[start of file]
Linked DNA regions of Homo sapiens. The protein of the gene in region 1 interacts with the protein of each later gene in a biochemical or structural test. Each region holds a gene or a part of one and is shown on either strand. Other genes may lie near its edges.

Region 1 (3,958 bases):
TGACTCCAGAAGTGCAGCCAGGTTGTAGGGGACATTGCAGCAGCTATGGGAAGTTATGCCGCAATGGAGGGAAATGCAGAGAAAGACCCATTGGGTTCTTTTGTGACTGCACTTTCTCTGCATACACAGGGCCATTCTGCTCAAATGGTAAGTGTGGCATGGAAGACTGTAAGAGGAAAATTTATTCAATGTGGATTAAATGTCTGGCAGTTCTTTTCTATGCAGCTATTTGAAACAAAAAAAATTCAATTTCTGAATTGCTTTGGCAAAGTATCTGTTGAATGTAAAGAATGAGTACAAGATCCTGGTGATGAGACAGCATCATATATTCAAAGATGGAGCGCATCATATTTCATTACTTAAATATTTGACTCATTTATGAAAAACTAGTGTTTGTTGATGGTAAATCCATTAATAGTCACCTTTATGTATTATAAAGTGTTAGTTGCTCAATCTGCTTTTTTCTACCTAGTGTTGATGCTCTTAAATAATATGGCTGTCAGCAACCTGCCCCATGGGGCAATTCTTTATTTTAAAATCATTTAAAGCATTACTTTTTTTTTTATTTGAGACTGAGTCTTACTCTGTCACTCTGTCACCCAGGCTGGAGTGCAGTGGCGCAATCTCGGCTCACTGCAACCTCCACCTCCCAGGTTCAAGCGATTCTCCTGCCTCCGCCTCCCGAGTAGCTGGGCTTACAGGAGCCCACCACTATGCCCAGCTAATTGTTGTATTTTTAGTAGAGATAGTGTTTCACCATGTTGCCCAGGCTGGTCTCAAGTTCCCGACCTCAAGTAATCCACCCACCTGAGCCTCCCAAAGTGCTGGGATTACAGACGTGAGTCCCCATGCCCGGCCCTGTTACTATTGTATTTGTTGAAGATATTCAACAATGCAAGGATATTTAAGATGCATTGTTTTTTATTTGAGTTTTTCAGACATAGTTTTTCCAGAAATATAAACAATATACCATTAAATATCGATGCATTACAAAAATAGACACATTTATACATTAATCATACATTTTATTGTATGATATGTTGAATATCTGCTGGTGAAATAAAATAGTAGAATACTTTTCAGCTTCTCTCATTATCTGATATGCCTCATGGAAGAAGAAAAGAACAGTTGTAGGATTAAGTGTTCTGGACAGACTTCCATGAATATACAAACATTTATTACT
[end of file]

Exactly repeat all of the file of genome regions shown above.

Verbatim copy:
Linked DNA regions of Homo sapiens. The protein of the gene in region 1 interacts with the protein of each later gene in a biochemical or structural test. Each region holds a gene or a part of one and is shown on either strand. Other genes may lie near its edges.

Region 1 (3,958 bases):
TGACTCCAGAAGTGCAGCCAGGTTGTAGGGGACATTGCAGCAGCTATGGGAAGTTATGCCGCAATGGAGGGAAATGCAGAGAAAGACCCATTGGGTTCTTTTGTGACTGCACTTTCTCTGCATACACAGGGCCATTCTGCTCAAATGGTAAGTGTGGCATGGAAGACTGTAAGAGGAAAATTTATTCAATGTGGATTAAATGTCTGGCAGTTCTTTTCTATGCAGCTATTTGAAACAAAAAAAATTCAATTTCTGAATTGCTTTGGCAAAGTATCTGTTGAATGTAAAGAATGAGTACAAGATCCTGGTGATGAGACAGCATCATATATTCAAAGATGGAGCGCATCATATTTCATTACTTAAATATTTGACTCATTTATGAAAAACTAGTGTTTGTTGATGGTAAATCCATTAATAGTCACCTTTATGTATTATAAAGTGTTAGTTGCTCAATCTGCTTTTTTCTACCTAGTGTTGATGCTCTTAAATAATATGGCTGTCAGCAACCTGCCCCATGGGGCAATTCTTTATTTTAAAATCATTTAAAGCATTACTTTTTTTTTTATTTGAGACTGAGTCTTACTCTGTCACTCTGTCACCCAGGCTGGAGTGCAGTGGCGCAATCTCGGCTCACTGCAACCTCCACCTCCCAGGTTCAAGCGATTCTCCTGCCTCCGCCTCCCGAGTAGCTGGGCTTACAGGAGCCCACCACTATGCCCAGCTAATTGTTGTATTTTTAGTAGAGATAGTGTTTCACCATGTTGCCCAGGCTGGTCTCAAGTTCCCGACCTCAAGTAATCCACCCACCTGAGCCTCCCAAAGTGCTGGGATTACAGACGTGAGTCCCCATGCCCGGCCCTGTTACTATTGTATTTGTTGAAGATATTCAACAATGCAAGGATATTTAAGATGCATTGTTTTTTATTTGAGTTTTTCAGACATAGTTTTTCCAGAAATATAAACAATATACCATTAAATATCGATGCATTACAAAAATAGACACATTTATACATTAATCATACATTTTATTGTATGATATGTTGAATATCTGCTGGTGAAATAAAATAGTAGAATACTTTTCAGCTTCTCTCATTATCTGATATGCCTCATGGAAGAAGAAAAGAACAGTTGTAGGATTAAGTGTTCTGGACAGACTTCCATGAATATACAAACATTTATTACT